Remember when Indiana Jones had to make a leap of faith in order to get to the Holy Grail? He stepped off of a ledge into what appeared to be nothing, except he didn’t fall. Something held him up and he later discovered it was all an optical illusion. Harrison Ford is good at playing hard-nosed realists who deny the supernatural right up until it smacks them in the face, and there always has to be some motivation for him to overcome his skepticism. In the quest for the Grail, it was about saving his father’s life. In Star Wars it was about fighting beside the people that he loved.

There comes a point in every defense of the Christian faith when the scenery changes instantly and you have no idea how you got there. The argumentation was proceeding one step at a time for several chapters and then suddenly you turn the next page and feel like you’re reading an entirely different book. It’s like they teleported you to somewhere else and now they’re moving along as if you have no questions left as to how you got from the first reality to the second. It’s very frustrating.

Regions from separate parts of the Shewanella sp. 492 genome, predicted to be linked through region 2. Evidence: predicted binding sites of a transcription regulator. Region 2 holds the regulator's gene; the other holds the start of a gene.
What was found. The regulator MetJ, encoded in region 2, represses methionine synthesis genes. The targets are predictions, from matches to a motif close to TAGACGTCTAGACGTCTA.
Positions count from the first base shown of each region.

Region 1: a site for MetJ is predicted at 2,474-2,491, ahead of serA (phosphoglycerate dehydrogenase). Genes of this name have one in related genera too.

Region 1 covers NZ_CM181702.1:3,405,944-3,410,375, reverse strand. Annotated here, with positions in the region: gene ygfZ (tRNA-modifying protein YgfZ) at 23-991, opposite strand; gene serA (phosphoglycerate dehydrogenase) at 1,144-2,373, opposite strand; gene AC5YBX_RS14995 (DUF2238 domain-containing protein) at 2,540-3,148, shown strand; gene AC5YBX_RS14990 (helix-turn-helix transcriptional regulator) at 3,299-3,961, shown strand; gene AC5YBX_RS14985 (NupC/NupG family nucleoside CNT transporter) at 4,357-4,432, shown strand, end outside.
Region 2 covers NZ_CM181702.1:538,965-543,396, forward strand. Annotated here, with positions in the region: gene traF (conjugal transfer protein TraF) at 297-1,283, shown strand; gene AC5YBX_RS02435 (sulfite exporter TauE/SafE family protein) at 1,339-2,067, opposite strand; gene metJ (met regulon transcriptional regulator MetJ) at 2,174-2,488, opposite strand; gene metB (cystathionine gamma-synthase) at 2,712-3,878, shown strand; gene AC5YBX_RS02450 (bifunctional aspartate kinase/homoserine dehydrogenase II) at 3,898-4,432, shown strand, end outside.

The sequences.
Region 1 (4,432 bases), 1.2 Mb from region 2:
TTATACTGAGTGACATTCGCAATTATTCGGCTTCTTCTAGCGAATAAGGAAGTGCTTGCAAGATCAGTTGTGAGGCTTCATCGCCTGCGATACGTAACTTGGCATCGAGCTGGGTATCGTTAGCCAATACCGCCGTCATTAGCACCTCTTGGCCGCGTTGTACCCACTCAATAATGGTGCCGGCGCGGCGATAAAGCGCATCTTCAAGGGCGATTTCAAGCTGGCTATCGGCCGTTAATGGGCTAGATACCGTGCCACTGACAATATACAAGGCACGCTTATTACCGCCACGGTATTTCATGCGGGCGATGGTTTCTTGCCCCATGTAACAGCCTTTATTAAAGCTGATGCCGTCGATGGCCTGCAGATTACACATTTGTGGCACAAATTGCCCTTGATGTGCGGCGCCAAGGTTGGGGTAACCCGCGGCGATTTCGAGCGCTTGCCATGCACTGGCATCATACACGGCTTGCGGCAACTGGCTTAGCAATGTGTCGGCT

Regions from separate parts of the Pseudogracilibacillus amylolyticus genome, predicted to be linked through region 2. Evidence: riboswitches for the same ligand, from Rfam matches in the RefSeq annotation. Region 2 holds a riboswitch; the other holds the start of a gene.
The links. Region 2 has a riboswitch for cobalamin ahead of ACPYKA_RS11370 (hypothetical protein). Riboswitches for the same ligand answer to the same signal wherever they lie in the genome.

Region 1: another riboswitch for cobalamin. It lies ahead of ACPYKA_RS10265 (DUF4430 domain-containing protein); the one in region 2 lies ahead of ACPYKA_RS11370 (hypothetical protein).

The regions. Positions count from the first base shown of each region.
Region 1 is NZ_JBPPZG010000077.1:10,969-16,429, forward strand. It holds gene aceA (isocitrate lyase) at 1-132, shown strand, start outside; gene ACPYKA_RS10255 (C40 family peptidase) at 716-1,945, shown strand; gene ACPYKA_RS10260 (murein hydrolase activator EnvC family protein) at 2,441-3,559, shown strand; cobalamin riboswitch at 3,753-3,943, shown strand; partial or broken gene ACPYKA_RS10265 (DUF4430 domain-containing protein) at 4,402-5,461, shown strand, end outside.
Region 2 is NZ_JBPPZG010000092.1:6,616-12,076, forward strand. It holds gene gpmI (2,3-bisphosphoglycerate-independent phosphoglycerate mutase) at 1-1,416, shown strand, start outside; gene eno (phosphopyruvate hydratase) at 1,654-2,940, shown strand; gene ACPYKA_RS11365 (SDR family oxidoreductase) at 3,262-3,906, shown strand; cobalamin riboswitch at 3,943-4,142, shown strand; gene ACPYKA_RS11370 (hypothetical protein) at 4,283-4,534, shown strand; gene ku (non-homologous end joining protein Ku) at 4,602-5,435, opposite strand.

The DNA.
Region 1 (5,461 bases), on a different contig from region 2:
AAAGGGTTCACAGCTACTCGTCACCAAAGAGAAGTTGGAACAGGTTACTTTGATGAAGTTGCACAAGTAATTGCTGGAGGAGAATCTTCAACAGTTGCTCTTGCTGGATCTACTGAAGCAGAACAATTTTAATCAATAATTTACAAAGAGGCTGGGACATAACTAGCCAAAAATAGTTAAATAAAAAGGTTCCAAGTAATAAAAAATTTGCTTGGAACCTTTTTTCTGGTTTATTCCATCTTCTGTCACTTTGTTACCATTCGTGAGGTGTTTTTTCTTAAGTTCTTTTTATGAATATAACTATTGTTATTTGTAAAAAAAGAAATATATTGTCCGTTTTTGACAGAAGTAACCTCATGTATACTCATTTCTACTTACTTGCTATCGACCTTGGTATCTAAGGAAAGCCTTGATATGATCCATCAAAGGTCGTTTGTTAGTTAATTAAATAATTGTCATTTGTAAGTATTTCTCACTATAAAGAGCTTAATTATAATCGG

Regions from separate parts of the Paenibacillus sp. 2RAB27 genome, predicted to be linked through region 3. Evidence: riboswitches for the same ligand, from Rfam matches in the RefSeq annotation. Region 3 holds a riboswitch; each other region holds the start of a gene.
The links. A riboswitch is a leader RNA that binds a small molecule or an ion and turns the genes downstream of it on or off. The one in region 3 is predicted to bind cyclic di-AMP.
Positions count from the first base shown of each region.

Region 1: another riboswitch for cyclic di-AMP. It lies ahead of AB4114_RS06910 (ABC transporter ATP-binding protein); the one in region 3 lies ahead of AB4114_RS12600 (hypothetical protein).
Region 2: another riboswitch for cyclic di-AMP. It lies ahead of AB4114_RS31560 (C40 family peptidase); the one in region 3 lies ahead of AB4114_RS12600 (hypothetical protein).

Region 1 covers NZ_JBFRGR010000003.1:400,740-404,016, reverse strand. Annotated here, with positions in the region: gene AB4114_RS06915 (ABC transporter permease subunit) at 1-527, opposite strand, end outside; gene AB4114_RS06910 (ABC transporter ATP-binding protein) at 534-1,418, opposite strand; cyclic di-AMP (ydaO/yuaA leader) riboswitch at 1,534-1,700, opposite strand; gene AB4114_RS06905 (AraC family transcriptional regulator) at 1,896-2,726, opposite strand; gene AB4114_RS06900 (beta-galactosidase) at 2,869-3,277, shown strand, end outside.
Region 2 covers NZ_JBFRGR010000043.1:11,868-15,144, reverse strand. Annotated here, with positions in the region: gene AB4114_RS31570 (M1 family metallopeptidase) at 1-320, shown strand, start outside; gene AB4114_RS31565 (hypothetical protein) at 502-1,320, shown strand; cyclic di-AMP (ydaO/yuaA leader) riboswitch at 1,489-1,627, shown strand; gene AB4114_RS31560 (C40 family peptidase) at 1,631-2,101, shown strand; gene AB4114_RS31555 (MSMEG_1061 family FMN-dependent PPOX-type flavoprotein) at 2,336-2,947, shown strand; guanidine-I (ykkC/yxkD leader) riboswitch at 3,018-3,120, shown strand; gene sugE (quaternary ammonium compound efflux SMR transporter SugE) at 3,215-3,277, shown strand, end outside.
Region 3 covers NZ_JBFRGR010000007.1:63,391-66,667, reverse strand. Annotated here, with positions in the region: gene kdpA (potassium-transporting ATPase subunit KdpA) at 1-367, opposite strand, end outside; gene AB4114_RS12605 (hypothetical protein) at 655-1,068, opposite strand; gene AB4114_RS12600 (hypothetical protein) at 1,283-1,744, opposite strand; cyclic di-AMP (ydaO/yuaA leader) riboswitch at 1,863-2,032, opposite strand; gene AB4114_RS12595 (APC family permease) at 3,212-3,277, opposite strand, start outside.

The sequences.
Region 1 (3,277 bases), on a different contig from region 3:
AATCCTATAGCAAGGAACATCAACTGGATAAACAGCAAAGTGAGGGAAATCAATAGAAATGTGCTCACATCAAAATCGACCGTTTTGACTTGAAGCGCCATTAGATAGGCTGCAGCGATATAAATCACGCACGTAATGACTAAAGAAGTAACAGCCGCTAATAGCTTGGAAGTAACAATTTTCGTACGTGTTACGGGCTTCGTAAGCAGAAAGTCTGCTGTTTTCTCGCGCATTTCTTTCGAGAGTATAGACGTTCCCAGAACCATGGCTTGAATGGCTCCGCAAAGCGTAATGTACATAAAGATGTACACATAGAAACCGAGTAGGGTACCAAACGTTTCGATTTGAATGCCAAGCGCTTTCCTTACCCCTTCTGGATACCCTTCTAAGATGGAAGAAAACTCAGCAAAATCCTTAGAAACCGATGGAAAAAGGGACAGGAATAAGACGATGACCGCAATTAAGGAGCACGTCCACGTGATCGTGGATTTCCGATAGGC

I would be more critical except I used to do this myself. Back when I wrote as a Christian, I spent months building what I felt were solid arguments for the rationality of theism in general but I never figured out how to make the same case for picking one specific version out of all the rest. There’s a huge leap required to go from “There must be gods” to “Actually, there’s only one and it has to be this one specifically, and here’s his book.” Every time I read something new to see if anyone filled in that gap and explained why you have to land there of all places, I am disappointed to find they didn’t. But now I understand why.

It’s because the steps aren’t there. You have to pick a place to jump out of all the options and when people pick Christianity it’s because they need to.